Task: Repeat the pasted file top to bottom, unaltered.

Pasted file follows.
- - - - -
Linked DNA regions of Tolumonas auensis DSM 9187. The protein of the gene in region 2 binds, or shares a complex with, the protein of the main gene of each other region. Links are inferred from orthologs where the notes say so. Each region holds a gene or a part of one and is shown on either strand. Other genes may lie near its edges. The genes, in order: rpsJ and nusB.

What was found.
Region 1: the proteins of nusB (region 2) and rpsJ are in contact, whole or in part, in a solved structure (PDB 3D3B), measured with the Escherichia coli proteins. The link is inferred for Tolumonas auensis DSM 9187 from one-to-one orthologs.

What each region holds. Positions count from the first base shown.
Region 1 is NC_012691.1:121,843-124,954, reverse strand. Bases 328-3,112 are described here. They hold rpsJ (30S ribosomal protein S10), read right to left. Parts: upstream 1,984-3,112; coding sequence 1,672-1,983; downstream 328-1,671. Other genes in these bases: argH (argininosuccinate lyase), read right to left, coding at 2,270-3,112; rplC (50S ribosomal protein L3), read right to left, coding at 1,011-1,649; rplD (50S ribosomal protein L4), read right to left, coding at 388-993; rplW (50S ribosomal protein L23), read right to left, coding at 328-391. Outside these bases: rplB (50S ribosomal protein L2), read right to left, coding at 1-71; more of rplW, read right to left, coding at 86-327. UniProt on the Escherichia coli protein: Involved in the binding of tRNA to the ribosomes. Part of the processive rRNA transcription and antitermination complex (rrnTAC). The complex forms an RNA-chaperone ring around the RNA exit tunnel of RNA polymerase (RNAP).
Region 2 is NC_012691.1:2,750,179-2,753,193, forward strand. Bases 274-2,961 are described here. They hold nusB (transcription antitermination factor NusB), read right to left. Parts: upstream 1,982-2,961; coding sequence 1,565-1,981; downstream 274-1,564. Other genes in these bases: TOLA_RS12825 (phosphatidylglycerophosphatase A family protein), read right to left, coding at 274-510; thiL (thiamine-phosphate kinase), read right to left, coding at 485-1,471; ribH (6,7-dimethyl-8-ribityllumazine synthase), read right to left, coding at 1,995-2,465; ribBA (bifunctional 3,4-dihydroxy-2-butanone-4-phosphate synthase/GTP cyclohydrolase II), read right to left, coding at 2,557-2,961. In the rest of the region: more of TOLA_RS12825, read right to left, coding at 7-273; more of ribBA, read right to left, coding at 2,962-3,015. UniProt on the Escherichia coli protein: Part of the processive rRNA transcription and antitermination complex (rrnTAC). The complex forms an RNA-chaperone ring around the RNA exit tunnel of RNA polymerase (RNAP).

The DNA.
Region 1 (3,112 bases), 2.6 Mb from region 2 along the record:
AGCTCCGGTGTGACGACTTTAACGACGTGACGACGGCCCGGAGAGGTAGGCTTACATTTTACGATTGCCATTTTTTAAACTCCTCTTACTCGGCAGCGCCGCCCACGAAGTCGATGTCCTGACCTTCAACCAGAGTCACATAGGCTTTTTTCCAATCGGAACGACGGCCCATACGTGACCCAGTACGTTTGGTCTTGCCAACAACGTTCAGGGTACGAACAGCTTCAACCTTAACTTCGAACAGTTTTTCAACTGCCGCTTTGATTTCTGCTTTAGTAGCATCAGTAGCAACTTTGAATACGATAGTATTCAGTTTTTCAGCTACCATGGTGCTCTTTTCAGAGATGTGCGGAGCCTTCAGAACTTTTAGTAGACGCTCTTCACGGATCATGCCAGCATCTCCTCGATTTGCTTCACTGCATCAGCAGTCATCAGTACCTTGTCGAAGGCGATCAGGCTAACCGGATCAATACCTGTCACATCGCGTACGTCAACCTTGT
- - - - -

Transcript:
Linked DNA regions of Tolumonas auensis DSM 9187. The protein of the gene in region 2 binds, or shares a complex with, the protein of the main gene of each other region. Links are inferred from orthologs where the notes say so. Each region holds a gene or a part of one and is shown on either strand. Other genes may lie near its edges. The genes, in order: rpsJ and nusB.

What was found.
Region 1: the proteins of nusB (region 2) and rpsJ are in contact, whole or in part, in a solved structure (PDB 3D3B), measured with the Escherichia coli proteins. The link is inferred for Tolumonas auensis DSM 9187 from one-to-one orthologs.

What each region holds. Positions count from the first base shown.
Region 1 is NC_012691.1:121,843-124,954, reverse strand. Bases 328-3,112 are described here. They hold rpsJ (30S ribosomal protein S10), read right to left. Parts: upstream 1,984-3,112; coding sequence 1,672-1,983; downstream 328-1,671. Other genes in these bases: argH (argininosuccinate lyase), read right to left, coding at 2,270-3,112; rplC (50S ribosomal protein L3), read right to left, coding at 1,011-1,649; rplD (50S ribosomal protein L4), read right to left, coding at 388-993; rplW (50S ribosomal protein L23), read right to left, coding at 328-391. Outside these bases: rplB (50S ribosomal protein L2), read right to left, coding at 1-71; more of rplW, read right to left, coding at 86-327. UniProt on the Escherichia coli protein: Involved in the binding of tRNA to the ribosomes. Part of the processive rRNA transcription and antitermination complex (rrnTAC). The complex forms an RNA-chaperone ring around the RNA exit tunnel of RNA polymerase (RNAP).
Region 2 is NC_012691.1:2,750,179-2,753,193, forward strand. Bases 274-2,961 are described here. They hold nusB (transcription antitermination factor NusB), read right to left. Parts: upstream 1,982-2,961; coding sequence 1,565-1,981; downstream 274-1,564. Other genes in these bases: TOLA_RS12825 (phosphatidylglycerophosphatase A family protein), read right to left, coding at 274-510; thiL (thiamine-phosphate kinase), read right to left, coding at 485-1,471; ribH (6,7-dimethyl-8-ribityllumazine synthase), read right to left, coding at 1,995-2,465; ribBA (bifunctional 3,4-dihydroxy-2-butanone-4-phosphate synthase/GTP cyclohydrolase II), read right to left, coding at 2,557-2,961. In the rest of the region: more of TOLA_RS12825, read right to left, coding at 7-273; more of ribBA, read right to left, coding at 2,962-3,015. UniProt on the Escherichia coli protein: Part of the processive rRNA transcription and antitermination complex (rrnTAC). The complex forms an RNA-chaperone ring around the RNA exit tunnel of RNA polymerase (RNAP).

The DNA.
Region 1 (3,112 bases), 2.6 Mb from region 2 along the record:
AGCTCCGGTGTGACGACTTTAACGACGTGACGACGGCCCGGAGAGGTAGGCTTACATTTTACGATTGCCATTTTTTAAACTCCTCTTACTCGGCAGCGCCGCCCACGAAGTCGATGTCCTGACCTTCAACCAGAGTCACATAGGCTTTTTTCCAATCGGAACGACGGCCCATACGTGACCCAGTACGTTTGGTCTTGCCAACAACGTTCAGGGTACGAACAGCTTCAACCTTAACTTCGAACAGTTTTTCAACTGCCGCTTTGATTTCTGCTTTAGTAGCATCAGTAGCAACTTTGAATACGATAGTATTCAGTTTTTCAGCTACCATGGTGCTCTTTTCAGAGATGTGCGGAGCCTTCAGAACTTTTAGTAGACGCTCTTCACGGATCATGCCAGCATCTCCTCGATTTGCTTCACTGCATCAGCAGTCATCAGTACCTTGTCGAAGGCGATCAGGCTAACCGGATCAATACCTGTCACATCGCGTACGTCAACCTTGT